So far the average MMO player hasn't faced what a player in PFO faces. While I'm not complaining, as a casual player I can't possibly keep track of every published territory claim and the various rules of each settlement and coalition. (Heck, my entire alliance, including many non-casual players, once thought it had a peace treaty with the EBA, only to be told later, by Phaeros, that we misunderstood how the EBA worked, LOL). Now throw in the idea that the average MMO player hasn't even developed the willingness to abide by having many players tell her where she can and can't play and what she can and can't do in various places (even if she has the time to learn and remember it all), and I worry about how many people will sign up for that, and how many people will STAY for that. I'm not saying any of that is different from MMO sandboxes… in fact MMO sandboxes themselves are a niche, and that aspect might be WHY.

However, GW has purposely tried to make settlement life have power advantages over being an independent, so that top tier play will require taking a knee and submitting to a settlement's rules. This has put most players in the position where they are being bossed around by friend and foe alike. What *is* different, from other MMO sandboxes I've seen, is PFO players start feeling they need to do this by their second month, whereas in Eve it can be years before a player feels forced out of high-sec.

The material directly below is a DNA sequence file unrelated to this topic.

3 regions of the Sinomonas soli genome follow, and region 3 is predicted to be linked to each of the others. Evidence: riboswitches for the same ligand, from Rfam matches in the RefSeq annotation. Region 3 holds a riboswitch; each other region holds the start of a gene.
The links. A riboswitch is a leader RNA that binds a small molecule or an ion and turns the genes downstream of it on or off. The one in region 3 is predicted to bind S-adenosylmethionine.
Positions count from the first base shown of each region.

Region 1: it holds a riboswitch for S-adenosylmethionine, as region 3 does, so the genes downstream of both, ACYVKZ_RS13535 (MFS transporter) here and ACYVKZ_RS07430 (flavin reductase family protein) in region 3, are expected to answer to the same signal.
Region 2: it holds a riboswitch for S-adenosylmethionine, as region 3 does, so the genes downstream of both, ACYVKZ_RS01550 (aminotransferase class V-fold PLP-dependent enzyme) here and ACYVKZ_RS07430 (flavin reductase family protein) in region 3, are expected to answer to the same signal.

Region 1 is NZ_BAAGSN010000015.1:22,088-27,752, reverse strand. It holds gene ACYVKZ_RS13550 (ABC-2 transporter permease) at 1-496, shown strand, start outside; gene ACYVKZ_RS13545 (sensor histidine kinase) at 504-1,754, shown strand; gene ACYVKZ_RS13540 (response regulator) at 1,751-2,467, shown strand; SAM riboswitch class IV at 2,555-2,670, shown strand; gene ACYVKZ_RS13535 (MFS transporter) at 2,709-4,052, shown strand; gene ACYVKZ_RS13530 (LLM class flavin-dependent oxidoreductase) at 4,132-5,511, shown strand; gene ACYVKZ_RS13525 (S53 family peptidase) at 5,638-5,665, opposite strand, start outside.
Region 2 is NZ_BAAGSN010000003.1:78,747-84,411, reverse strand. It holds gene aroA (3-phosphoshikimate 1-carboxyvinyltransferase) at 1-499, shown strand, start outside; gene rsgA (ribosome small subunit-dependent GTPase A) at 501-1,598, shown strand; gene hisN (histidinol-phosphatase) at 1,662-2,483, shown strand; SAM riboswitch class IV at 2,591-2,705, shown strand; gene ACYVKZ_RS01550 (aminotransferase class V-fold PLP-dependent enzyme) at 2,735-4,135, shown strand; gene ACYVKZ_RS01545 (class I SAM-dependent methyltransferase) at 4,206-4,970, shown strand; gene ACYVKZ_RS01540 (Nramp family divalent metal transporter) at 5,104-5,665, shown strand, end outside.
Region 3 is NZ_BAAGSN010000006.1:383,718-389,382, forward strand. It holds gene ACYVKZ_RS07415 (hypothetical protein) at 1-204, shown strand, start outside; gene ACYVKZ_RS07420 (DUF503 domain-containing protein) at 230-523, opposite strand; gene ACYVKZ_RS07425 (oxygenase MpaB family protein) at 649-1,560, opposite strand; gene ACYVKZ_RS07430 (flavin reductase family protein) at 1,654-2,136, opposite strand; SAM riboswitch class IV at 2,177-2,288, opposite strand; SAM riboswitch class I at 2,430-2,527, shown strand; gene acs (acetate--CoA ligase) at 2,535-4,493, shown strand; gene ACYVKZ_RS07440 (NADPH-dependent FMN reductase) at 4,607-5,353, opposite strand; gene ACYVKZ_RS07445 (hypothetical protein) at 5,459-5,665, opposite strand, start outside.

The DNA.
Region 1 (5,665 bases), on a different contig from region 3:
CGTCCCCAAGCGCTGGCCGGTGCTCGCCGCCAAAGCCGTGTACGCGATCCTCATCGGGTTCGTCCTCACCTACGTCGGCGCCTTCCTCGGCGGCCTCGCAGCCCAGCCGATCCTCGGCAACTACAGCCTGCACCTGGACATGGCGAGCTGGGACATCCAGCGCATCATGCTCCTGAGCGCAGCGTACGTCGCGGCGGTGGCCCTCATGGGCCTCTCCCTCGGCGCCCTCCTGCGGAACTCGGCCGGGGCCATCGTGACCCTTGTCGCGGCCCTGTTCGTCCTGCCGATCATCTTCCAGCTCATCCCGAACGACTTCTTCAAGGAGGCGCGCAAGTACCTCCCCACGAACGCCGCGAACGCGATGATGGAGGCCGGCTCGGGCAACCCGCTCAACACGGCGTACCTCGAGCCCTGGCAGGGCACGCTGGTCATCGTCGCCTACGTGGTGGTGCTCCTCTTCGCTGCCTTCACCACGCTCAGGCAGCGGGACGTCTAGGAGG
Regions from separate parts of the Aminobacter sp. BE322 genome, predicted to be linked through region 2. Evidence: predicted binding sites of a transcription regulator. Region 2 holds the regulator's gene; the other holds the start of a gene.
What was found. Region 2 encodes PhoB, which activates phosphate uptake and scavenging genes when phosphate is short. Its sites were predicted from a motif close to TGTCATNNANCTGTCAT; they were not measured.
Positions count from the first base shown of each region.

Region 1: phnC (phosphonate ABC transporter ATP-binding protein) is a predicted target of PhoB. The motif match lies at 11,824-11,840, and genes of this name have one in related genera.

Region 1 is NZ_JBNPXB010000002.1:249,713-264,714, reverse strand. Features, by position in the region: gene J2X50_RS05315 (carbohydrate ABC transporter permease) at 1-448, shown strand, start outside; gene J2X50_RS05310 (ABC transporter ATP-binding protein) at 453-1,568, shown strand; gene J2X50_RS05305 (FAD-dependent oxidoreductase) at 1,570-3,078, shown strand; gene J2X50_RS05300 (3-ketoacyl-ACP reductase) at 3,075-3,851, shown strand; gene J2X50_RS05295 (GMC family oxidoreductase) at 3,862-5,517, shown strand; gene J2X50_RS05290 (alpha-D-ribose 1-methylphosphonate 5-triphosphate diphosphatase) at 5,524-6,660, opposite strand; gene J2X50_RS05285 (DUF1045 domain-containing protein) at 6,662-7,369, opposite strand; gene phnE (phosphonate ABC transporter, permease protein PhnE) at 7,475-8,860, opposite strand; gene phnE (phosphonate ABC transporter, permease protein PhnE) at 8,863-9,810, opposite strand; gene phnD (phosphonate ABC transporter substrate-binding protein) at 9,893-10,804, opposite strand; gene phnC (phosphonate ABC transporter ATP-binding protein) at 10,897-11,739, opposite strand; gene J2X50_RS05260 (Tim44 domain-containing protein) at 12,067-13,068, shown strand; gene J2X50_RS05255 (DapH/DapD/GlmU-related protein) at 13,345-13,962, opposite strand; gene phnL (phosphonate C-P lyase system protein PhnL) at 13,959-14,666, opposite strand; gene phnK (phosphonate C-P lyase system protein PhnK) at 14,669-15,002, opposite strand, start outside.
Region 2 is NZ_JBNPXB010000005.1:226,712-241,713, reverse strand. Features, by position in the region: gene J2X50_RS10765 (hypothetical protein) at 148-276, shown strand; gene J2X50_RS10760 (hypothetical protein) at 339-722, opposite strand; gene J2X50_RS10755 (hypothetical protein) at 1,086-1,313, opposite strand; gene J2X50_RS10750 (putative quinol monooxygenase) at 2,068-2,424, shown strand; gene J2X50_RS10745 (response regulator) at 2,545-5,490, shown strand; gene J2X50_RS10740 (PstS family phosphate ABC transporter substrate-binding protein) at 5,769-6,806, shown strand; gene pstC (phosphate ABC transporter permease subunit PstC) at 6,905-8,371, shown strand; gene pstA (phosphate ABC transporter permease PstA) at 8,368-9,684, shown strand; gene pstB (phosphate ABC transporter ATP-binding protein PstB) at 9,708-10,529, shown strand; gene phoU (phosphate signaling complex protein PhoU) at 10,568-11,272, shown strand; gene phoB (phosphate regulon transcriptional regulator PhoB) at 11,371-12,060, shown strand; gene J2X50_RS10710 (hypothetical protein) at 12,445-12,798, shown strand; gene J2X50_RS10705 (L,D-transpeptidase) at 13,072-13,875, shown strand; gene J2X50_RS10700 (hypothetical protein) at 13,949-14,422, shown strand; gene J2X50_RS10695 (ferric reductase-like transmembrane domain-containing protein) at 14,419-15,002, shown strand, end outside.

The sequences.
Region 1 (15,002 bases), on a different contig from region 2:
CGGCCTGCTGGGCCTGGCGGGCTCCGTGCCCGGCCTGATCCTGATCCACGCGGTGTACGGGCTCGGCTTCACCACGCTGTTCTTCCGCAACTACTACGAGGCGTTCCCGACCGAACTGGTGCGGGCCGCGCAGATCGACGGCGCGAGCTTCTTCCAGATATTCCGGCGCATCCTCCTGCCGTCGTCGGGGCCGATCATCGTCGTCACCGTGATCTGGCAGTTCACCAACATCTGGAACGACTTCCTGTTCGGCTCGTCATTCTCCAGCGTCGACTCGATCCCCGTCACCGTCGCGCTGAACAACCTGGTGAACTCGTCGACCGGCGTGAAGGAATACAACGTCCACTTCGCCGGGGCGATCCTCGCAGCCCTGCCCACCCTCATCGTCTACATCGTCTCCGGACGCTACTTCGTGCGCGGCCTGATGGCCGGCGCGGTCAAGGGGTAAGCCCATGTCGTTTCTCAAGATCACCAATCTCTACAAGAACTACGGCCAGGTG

I'm not saying I don't like the stuff I described above (though I wouldn't want it in every game I play); I look at it as an interesting experiment. But I have real concerns that there are a limited number of people who will pay to be bossed around in a game, and so far this game offers far less refuge from coercion by other players than even Eve-Online. We just don't notice it much, yet, because of the low rewards of combat victory (pre-threading), the low population, and the population's over-representation of gentle TableTop players who actually have had to learn how to bully. smile